“Zip it, Chaser, or we’ll never get that treat Mum promised us for wearing these ridiculous hats. *Sigh.*”
December 21, 2008
Today began like most other mornings: a wet, cold nose against my ear (that would be Chaser, not the HH) rousing me from sleep; a quick (warm, dry) kiss to the HH; and popping (okay, more like fizzling) out of bed before stretching, going through the usual ablutions and tramping over to the office to turn on the computer and check out some blogs. For our lazy Sunday morning (after shovelling the additional 15 cm./ 6 inches of snow that arrived overnight, of course), I thought I might make some pancakes for breakfast–maybe banana; maybe apple.
Then I read Ruth’s Hannukah (or, for us Canadians, Chanukah) post and before I knew it, I was craving potato pancakes (aka latkes).
Which is weird, because I hate latkes.
Let me explain. Over the years, I’ve sampled many different kinds of potato latkes in many different kitchens; and I can honestly tell you I haven’t enjoyed a single one. (Sorry, Mrs. D who kindly invited me to her Rosh Hashanah table back in university; sorry, all my friends who’ve been generous enough to share; sorry, Aunty M. and CBC; sorry, all those caterers whose miniature pancakes I’ve sampled at festive tables in the past).
Given that I adore home fries and even hash browns, this latke enmity always seemed odd to me. But whenever I’d try again, the results were the same: the pancakes in question were very heavy, very greasy, and fairly bland, with a high-gloss exterior and mushy, mealy insides. Was I missing something? Is there some kind of Freemason-like secret latke society that knows something those of us using the regular latke recipes don’t know? Or was I simply hanging around with horrible cooks?
After a quick tour using Veg Blog Search, I uncovered a large selection of options. There were traditional potato latkes, those made entirely from sweet potatoes, traditional latkes with cool toppings, and a whole bunch of trail-blazing atypical latkes. I decided to base my own version on Bryanna’s fat-free potato and sweet potato pancakes. I loved the combination of both types of spud, both for color and nutrition, and I thought a lower-fat version would be good at this time of year as well (I did add 2 Tbsp./15 ml. olive oil to the mixture to enhance the flavors a little). This was also the perfect excuse to use my cast iron skillet yet once more–something I’ve been doing at every available opportunity the past few weeks as I endeavor to render it truly non-stick (so far, no luck).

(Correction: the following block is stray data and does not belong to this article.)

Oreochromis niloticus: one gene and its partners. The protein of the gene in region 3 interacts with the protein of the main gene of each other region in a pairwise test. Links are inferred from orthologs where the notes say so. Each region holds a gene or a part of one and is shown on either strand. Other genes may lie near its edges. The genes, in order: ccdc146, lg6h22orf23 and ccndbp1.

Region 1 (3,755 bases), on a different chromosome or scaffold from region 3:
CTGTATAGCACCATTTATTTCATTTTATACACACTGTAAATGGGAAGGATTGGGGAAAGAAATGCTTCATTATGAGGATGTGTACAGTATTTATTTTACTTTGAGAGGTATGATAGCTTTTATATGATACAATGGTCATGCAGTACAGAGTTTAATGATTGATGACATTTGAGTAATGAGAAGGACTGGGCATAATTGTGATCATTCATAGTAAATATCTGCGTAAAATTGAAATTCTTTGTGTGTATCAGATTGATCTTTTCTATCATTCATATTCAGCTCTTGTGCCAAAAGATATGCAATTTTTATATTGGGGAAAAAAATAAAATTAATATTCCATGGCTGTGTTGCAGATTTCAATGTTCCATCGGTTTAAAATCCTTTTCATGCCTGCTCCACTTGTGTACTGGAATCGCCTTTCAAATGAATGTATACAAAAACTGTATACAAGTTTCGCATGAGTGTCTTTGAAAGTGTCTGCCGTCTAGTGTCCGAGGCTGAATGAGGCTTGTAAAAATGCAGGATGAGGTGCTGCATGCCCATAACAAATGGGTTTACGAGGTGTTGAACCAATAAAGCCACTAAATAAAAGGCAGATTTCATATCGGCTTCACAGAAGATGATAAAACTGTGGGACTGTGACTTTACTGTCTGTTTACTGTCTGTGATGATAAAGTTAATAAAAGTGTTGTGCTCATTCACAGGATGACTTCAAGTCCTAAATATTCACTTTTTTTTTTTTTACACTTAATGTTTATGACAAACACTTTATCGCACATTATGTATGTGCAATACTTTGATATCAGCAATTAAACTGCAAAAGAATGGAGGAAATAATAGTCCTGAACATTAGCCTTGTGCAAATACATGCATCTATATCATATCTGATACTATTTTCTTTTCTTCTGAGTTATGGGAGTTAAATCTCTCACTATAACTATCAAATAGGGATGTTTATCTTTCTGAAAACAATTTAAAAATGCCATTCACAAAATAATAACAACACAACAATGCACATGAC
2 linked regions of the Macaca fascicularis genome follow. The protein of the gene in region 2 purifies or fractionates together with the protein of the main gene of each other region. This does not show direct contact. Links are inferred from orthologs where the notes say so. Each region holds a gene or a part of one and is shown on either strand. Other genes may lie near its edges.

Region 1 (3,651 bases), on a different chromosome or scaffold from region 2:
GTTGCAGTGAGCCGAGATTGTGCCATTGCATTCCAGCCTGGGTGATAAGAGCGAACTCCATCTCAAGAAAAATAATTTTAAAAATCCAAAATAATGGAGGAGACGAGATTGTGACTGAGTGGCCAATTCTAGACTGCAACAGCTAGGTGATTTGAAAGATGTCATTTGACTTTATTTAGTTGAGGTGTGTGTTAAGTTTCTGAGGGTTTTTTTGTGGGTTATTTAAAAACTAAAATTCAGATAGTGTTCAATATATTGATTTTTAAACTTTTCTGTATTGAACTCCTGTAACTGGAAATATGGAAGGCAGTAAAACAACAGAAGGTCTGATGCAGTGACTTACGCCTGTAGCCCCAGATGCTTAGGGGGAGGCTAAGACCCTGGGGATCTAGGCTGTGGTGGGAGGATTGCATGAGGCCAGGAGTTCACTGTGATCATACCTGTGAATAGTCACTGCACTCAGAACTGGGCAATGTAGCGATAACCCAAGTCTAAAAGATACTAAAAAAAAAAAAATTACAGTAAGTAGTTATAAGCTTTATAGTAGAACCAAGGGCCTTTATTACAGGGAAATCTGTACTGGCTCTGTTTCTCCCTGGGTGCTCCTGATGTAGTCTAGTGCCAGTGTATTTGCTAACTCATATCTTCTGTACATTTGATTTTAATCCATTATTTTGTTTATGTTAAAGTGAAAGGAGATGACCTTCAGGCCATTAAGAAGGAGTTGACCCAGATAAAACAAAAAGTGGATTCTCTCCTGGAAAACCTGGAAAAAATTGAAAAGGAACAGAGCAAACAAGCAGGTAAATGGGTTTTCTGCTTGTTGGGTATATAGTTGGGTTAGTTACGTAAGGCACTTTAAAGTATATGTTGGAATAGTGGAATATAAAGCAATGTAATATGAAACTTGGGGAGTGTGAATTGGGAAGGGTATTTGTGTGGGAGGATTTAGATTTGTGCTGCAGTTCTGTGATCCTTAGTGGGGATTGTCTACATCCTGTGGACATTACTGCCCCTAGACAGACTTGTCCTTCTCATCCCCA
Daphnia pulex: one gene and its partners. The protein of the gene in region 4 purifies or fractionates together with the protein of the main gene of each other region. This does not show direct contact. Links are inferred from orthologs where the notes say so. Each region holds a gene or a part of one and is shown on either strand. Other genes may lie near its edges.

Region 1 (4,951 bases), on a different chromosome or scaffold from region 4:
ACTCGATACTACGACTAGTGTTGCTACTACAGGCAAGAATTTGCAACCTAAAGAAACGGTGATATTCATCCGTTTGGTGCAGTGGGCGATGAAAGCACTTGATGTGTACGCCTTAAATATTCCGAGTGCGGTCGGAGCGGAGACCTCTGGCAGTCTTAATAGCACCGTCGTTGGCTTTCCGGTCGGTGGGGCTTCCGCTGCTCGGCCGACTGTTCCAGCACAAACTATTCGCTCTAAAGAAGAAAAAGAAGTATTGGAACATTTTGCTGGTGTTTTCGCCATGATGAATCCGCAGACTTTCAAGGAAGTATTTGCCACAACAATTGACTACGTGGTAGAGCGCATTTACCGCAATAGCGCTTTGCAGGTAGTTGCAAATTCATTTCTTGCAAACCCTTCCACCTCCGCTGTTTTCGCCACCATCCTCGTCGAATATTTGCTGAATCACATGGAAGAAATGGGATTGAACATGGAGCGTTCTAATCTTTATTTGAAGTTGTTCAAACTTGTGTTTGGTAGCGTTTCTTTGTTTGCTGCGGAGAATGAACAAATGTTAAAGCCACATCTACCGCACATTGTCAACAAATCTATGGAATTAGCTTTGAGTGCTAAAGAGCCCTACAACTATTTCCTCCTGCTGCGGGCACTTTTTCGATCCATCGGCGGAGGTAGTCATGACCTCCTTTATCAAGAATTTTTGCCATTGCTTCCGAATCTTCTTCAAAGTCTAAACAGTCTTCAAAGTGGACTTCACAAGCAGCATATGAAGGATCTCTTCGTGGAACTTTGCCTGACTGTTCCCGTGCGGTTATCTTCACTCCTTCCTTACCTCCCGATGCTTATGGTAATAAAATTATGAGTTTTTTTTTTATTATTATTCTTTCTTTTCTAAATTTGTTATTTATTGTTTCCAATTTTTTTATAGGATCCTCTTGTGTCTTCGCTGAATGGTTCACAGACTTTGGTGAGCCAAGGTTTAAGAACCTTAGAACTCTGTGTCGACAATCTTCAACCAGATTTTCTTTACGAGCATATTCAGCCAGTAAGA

I’m happy to report that the Latke Loathing has been vanquished, once and for all! (Must have been those sweet potatoes). The HH was also a fan. We had ours with a slightly unconventional topping, a balsamic-fig sauce that was given to me a few weeks back (more typical accompaniments include sour cream or applesauce). What a fabulous combination! The cakes were decidedly not mushy, as I remembered latkes of old; they were crispy on the outside and supple on the inside, the potatoes just cooked. They held together beautifully and offered up an alluring aroma of caramelized onion and fragrant dill as they were grilled. With the sweet-tart contrast of the fig sauce slathered over the top, these were the perfect Sunday breakfast.
Now, it seems the Sunday pancake options are limitless. So glad I start my days the way I do.
To those who celebrate, Happy Hannukah! (and Hanukkah, AND Chanukah!) 🙂
Two-Toned Potato Latkes
adapted from Notes from the Vegan Feast Kitchen
While we ate these for breakfast, latkes are more often eaten as a side dish or appetizer with savory foods. They’re great both ways.
3 small white or Yukon Gold potatoes, scrubbed and grated
1 medium sweet potato, peeled and grated
1 large onion, grated
2 Tbsp. (10 ml.) extra virgin olive oil
3/4 cup (110 g.) kamut flour or (100 g.) whole spelt flour
2 tsp. (10 ml.) baking powder
3/4 tsp. (7.5 ml.) fine sea salt
1 Tbsp. (15 ml.) finely ground flax seeds
2 Tbsp. (10 ml.) water
1 tsp. (5 ml.) garlic powder
1 Tbsp. (15 ml.) dried dill weed
1/2 tsp. (2. 5 ml.) smoked paprika
Using a food processor or box grater, grate the potatoes and sweet potatoes and place in a large colander. Squeeze the mixture with your hands as if squeezing a sponge to get out as much of the starchy liquid as you can. Place in a large bowl.
Grate the onion and add it to the potato mixture along with the remaining ingredients. Mix together very well, using your hands if necessary.
Heat a cast iron or other nonstick skillet over medium heat. Using a large ice cream scoop or 1/3 cup measuring cup, scoop the mixture into the pan, flattening the pancakes with a spatula (they should be fairly flat). Cook about 3-4 minutes, until bottoms are golden; flip and cook on the other side another 3 minutes or so, until golden. Keep pancakes warm as you continue to cook them. Serve immediately with apple sauce, sour cream, ketchup, cranberry sauce, chutney, or other topping of choice.